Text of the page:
This post originally ran April 27th 2014. Because this man was one of my best roll models, I plan to run this annually as long as you're willing to read it, and even if you don't want to read it, I'll probably post it anyways...
I got news this morning that a great man past away. He was Jack, but to those of us who grew up in Parchment, Michigan, he was simply, Coach Koch.
Whether he was aware of it of not, he likely was in my life a lot longer than I was aware. I grew up with a dad who was a Parchment Fireman, which meant, I grew up with a dad that attended all the home football games. If my dad attended the games, I attended the games. I fell in love with the sport. There will never be anything better than an Autumn night under "the lights". I can't remember if he was there when I was 5, the year my cousin broke his leg at the Gull Lake v. Parchment game, and I ran out on the field faster than any of the adults. Maybe he was there, and maybe he knew that someday, I'd be running out there in high school whenever one of "my guys" were hurt.
I remember him as my brother's wrestling coach, the big guy with the deep voice and the barrel-chest. I remember him as the runner, who shuffled along, and when I run now, I think I must have picked up on the technique. I also remember the summer day in 1980 when I went to ask if I could be a football manager, and the rules that were set for me that day. I remember that day, I suddenly had a whole flock of brothers, because it was rule #1, don't date these guys. And just like these guys, I was yelled at in that rich fatherly voice. I was told to follow and do what Tony V did, and I would do a good job. I almost quit that first year... There were nasty names and rumors, and when I went to quit, he was honest, that he had heard them too. But he also gave me one of my life's biggest lessons, "Don't ever let your gender stop you from doing what you love". With those words I stuck with it, and for the rest of that year, and six years later, I worked in the sport that I loved.
When I was a young adult, my dad had a heart attack. In the moments of confusion, I actually did think about who would give me away when my wedding day came around. There were 3 on my short list: my Uncle Lee; my dad's cousin, Louie; and Coach Koch. He meant that much to me. I was blessed to be his Senior Assistant my Senior year for first quarter. I spend that hour in "my office" in the locker room. Yep, I got credit keeping that place running smoothly. And I knew that he must of trusted me. I rode in ambulances when Chmiel blew his knee, and when one of the Vernia's got hurt, and I massaged Kokmeyer's cramped up calves so he could get back on the field so we could win the game. He had Stinson and Leatherman keep me safe the night we played St. Phil and their fans threw stuff at the team as we headed to the bus. He always watched out for us.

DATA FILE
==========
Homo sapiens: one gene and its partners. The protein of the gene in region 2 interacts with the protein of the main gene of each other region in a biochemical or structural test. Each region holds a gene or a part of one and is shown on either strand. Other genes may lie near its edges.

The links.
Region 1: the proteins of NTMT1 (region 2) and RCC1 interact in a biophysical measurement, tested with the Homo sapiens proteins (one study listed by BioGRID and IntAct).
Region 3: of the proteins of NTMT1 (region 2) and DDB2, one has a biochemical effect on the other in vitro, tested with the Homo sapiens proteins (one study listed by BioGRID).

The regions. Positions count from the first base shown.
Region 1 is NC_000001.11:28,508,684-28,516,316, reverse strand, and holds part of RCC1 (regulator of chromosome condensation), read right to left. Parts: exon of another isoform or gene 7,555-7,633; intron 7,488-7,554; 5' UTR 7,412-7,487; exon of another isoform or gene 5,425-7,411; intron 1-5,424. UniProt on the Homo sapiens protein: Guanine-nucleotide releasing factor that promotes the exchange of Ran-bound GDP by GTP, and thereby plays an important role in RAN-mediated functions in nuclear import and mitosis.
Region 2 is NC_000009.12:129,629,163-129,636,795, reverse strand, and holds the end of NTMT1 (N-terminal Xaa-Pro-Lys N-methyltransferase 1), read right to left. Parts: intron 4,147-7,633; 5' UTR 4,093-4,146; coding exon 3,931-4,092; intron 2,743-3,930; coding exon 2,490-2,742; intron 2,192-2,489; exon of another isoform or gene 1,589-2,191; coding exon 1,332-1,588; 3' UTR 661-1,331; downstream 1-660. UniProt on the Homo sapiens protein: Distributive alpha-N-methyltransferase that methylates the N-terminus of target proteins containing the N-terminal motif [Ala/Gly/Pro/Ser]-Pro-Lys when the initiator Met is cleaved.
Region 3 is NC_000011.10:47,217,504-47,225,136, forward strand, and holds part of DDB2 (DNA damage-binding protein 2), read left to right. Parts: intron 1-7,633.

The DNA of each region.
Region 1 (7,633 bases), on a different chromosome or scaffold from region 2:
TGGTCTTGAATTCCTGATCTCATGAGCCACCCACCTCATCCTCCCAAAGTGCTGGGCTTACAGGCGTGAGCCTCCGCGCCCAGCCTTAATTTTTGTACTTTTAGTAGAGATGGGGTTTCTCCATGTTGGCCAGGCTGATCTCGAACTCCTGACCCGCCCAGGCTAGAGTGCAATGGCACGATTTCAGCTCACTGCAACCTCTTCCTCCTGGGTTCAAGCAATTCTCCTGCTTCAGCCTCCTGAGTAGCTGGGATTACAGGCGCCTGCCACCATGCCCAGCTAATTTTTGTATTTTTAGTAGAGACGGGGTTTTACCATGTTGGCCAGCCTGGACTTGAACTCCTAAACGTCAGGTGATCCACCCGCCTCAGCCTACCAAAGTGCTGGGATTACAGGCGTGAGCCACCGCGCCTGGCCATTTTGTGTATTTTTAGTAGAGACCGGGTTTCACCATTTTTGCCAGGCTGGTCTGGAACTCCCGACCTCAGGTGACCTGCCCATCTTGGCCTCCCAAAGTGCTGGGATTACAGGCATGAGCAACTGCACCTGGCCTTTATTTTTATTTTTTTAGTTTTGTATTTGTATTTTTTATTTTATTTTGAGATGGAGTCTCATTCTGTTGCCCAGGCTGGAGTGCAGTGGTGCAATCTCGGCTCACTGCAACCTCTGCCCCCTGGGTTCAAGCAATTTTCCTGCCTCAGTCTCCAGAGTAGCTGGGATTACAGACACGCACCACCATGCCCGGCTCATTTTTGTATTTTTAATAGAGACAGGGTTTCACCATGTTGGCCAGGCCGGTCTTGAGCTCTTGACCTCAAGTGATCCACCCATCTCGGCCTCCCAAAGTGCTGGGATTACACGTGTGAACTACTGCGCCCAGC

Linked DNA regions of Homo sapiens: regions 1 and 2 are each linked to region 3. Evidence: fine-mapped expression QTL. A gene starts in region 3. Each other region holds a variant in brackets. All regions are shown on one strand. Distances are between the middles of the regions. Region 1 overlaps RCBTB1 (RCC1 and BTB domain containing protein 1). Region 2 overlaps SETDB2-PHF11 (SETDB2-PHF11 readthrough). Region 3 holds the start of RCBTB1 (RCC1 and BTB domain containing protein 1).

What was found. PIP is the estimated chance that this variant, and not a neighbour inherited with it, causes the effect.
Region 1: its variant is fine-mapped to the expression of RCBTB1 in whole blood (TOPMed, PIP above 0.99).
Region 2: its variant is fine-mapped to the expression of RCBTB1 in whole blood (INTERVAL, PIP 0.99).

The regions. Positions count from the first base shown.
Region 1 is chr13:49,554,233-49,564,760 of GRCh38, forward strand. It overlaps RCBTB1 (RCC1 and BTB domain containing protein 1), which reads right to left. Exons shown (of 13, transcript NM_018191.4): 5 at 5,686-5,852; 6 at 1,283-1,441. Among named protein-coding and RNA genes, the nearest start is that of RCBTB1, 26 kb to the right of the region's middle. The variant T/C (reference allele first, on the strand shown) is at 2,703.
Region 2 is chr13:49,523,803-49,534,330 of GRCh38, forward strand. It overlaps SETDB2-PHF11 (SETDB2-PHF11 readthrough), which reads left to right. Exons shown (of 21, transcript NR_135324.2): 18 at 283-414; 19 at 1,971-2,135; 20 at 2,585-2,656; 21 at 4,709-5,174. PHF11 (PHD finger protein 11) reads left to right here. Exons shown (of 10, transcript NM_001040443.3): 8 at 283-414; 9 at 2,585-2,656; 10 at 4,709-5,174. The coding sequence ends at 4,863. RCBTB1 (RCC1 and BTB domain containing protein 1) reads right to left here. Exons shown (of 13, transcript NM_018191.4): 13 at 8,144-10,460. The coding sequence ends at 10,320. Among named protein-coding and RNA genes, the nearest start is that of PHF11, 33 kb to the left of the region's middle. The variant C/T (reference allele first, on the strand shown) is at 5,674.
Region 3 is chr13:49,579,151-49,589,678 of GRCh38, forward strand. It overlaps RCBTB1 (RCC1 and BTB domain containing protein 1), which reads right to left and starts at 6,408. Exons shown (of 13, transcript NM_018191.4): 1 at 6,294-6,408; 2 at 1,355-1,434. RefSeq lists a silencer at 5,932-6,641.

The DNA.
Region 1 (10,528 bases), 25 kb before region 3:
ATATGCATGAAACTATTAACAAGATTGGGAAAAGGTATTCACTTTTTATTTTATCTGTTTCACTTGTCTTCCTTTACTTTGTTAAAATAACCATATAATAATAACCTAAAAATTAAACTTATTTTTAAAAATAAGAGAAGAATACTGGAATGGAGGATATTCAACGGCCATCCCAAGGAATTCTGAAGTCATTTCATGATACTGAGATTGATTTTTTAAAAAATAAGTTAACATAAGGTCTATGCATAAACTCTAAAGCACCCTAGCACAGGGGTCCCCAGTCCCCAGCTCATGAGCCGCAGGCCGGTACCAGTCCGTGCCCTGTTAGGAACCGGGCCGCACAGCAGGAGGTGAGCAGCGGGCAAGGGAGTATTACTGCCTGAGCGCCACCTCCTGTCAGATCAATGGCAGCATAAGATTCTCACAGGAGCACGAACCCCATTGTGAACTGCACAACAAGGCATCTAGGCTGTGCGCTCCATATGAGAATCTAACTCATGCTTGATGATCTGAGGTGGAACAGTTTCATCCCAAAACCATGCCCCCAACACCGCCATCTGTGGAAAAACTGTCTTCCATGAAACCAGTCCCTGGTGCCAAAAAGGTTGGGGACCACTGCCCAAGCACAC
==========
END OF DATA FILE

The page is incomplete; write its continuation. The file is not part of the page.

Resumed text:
I've only seen Jack a few times since high school, but I remember them well. The Borgess Run went by my house in the 90's. He came shuffling by while I was dressed in my cap and gown to graduate with my Masters at WMU. He stopped his race to walk up the driveway to shake my hand and congratulate me. And when my wedding day came around, yep, he and Marlene were there to celebrate with us. It was that day that I got my one and only hug from the man I had admired for years. Just before I wrote this, I sat down to watch him in my wedding video. His advice to me, "be happy". Simple words with a great deal of weight. When he had heart problems a few years back, I knew that someday, he would be gone, but like all of us, I refused to believe there would be an end.
Coach Koch, I'm sure you were never fully aware how deeply you touched my life, and the lives of all the kids you came in touch with. I know that I'm a better person because you gave me the belief that I could...